Quality Assurance: Chocolate Chips and THc
Have you ever bitten into a chocolate chip cookie to discover that the bite contains no chips? Then you look into the bag of cookies to see that some have almost more chips than cookie while others shouldn’t even be called chocolate chip.
It’s disappointing to expect chips and only get cookie; on the other hand, it can be overwhelming to get only a mouthful of chocolate. The best chocolate chip cookies are those which the manufacturer has thoroughly mixed to provide a consistent, homogeneous batch. (Even if you like more or fewer chips in your cookies, it’s still best to get them the way you expect … as the label shows them to be.)
The same concept applies to cannabis-infused edibles – but with potentially graver consequences. Consistency and homogeneity can be critical in food production, but if care is not taken to ensure that the THC is evenly distributed throughout a batch of edibles, the potency per serving could vary significantly and present risks to the consumer. (There also is the issue of consistency in the THC itself, but that is an article for another day!)
While sampling is one way to verify the potency, it is important that an adequate number of samples be taken from various points in the batch, and various batches. A single sample, or a few from the same point in production, may show that the product meets specifications, whereas if more samples were collected throughout your production run, you may have found that the mix was not homogeneous and various edibles did not, in fact, comply with specifications.
This also causes an issue in labeling and regulatory compliance. If your specifications and label state that your product has 10 milligrams of THC per serving, a randomly selected sample taken by an inspector or auditor should demonstrate results at least close to that. If a consumer were to experience adverse effects from your product and it was discovered that it was of significantly higher potency than labeled, you would be liable. Even if (or perhaps especially if) it impacted only some of the items in the batch.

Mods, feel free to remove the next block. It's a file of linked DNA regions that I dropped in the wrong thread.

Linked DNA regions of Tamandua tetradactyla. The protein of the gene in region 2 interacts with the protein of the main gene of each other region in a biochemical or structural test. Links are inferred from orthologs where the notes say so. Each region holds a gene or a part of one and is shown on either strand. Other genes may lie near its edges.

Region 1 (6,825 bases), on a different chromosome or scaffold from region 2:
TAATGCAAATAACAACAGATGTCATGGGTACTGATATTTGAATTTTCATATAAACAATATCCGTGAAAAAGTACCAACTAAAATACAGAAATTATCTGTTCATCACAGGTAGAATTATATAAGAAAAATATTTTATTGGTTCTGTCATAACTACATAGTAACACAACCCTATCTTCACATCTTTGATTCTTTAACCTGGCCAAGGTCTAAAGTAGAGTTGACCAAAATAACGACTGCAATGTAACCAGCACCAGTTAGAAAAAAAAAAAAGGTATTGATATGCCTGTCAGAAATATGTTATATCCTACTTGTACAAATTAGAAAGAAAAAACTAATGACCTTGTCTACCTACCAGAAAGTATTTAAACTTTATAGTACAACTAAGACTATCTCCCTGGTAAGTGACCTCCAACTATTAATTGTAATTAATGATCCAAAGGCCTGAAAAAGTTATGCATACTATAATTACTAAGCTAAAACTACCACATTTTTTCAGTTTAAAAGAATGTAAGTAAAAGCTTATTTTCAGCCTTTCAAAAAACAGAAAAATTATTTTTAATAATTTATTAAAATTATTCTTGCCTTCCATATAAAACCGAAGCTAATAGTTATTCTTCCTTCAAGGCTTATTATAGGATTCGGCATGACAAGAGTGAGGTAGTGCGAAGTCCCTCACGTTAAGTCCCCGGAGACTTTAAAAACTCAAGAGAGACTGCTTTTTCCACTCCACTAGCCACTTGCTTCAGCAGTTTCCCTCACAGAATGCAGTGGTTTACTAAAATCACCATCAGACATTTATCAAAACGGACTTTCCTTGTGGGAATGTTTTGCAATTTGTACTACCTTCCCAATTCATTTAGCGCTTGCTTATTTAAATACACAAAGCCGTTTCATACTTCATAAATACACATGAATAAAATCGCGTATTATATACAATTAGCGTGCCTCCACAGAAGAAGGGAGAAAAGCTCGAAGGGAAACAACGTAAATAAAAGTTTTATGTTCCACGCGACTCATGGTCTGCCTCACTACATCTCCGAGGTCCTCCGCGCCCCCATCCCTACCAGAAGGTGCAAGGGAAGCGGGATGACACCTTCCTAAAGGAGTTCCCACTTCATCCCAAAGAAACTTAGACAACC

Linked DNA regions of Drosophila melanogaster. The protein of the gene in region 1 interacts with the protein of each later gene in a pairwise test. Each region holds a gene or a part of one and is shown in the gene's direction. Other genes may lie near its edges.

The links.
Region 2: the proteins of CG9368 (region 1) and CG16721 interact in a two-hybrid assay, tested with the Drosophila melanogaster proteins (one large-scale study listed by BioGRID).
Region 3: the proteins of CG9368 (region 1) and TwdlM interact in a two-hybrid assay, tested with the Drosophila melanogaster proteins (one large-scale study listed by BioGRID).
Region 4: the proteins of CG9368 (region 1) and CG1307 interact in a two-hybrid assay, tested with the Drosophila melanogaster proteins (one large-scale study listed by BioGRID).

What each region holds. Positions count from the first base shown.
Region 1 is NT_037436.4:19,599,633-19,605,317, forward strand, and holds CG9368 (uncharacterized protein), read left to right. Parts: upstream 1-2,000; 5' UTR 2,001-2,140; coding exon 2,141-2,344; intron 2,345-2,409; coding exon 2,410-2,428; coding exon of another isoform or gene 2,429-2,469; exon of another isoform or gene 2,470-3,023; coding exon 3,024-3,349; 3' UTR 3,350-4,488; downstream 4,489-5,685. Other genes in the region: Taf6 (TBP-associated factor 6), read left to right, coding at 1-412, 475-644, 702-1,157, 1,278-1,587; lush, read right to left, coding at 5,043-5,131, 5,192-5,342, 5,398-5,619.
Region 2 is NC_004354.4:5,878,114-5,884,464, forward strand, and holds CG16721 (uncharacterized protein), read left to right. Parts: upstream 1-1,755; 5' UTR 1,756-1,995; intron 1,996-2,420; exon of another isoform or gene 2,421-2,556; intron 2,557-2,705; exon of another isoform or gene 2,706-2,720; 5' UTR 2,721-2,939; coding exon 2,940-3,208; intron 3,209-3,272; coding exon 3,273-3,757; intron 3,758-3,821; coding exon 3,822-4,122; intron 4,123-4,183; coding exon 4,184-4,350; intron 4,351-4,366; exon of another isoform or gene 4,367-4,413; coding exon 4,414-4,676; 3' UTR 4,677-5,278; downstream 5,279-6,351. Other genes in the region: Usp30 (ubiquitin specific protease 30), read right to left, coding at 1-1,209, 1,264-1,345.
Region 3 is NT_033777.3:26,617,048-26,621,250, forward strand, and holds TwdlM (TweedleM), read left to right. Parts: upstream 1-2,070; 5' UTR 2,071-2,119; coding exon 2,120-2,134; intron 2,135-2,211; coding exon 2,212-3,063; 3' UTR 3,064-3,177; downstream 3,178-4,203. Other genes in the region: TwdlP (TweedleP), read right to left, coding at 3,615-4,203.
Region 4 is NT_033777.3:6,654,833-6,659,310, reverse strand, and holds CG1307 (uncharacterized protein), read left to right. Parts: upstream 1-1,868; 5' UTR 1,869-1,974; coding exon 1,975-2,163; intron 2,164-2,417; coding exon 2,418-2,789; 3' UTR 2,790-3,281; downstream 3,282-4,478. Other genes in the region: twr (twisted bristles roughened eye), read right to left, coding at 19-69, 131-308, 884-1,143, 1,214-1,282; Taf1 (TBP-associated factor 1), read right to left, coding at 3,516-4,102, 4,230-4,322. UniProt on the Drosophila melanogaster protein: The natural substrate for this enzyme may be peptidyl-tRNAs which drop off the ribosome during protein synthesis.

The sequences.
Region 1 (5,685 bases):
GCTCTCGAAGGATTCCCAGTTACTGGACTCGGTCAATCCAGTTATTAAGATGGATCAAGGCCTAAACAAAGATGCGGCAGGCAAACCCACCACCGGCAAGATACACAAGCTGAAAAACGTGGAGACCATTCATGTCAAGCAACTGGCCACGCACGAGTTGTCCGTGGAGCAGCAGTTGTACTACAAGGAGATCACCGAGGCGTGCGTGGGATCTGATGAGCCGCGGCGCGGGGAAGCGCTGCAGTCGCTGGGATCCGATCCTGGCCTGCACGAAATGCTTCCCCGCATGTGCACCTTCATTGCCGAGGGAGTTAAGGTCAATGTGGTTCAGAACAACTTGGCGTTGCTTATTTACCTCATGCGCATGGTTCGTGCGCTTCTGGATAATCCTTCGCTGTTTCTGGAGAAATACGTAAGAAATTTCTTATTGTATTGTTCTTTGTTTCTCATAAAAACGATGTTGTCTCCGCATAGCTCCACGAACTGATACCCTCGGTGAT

Not only does this happen, but consumers have conducted testing themselves, as shown in a recent article in MEL Magazine for which the author conducted her own experiment: choosing five different edibles labeled at varying potencies and sending them to a lab for potency testing. In this case, four out of five samples contained a lower concentration of THC than the associated label. For recreational edibles, this may not be a significant health issue (though it could be significant to regulatory tolerances), but for those being used for medical purposes, a 60% difference between the THC labeled (200 mg) and tested (123 mg) could mean the difference between a pain-free and a painful day.
And whether for medical or recreational purposes, not only is improper labeling against state laws, it’s likely to lose you customers who get more or (particularly) less effect than they expect.
Led by Dr. David Acheson, HashTAG is part of The Acheson Group (TAG), a food safety consulting group that provides guidance and expertise worldwide for companies throughout the food supply chain. With a focus on the Cannabis Edibles Industry, the HashTAG team brings in-depth industry knowledge combined with real-world experience to help companies more effectively mitigate risk, improve operational efficiencies, and ensure regulatory and standards compliance. To learn more about HashTAG services and expertise, please visit: www.HashTAG.global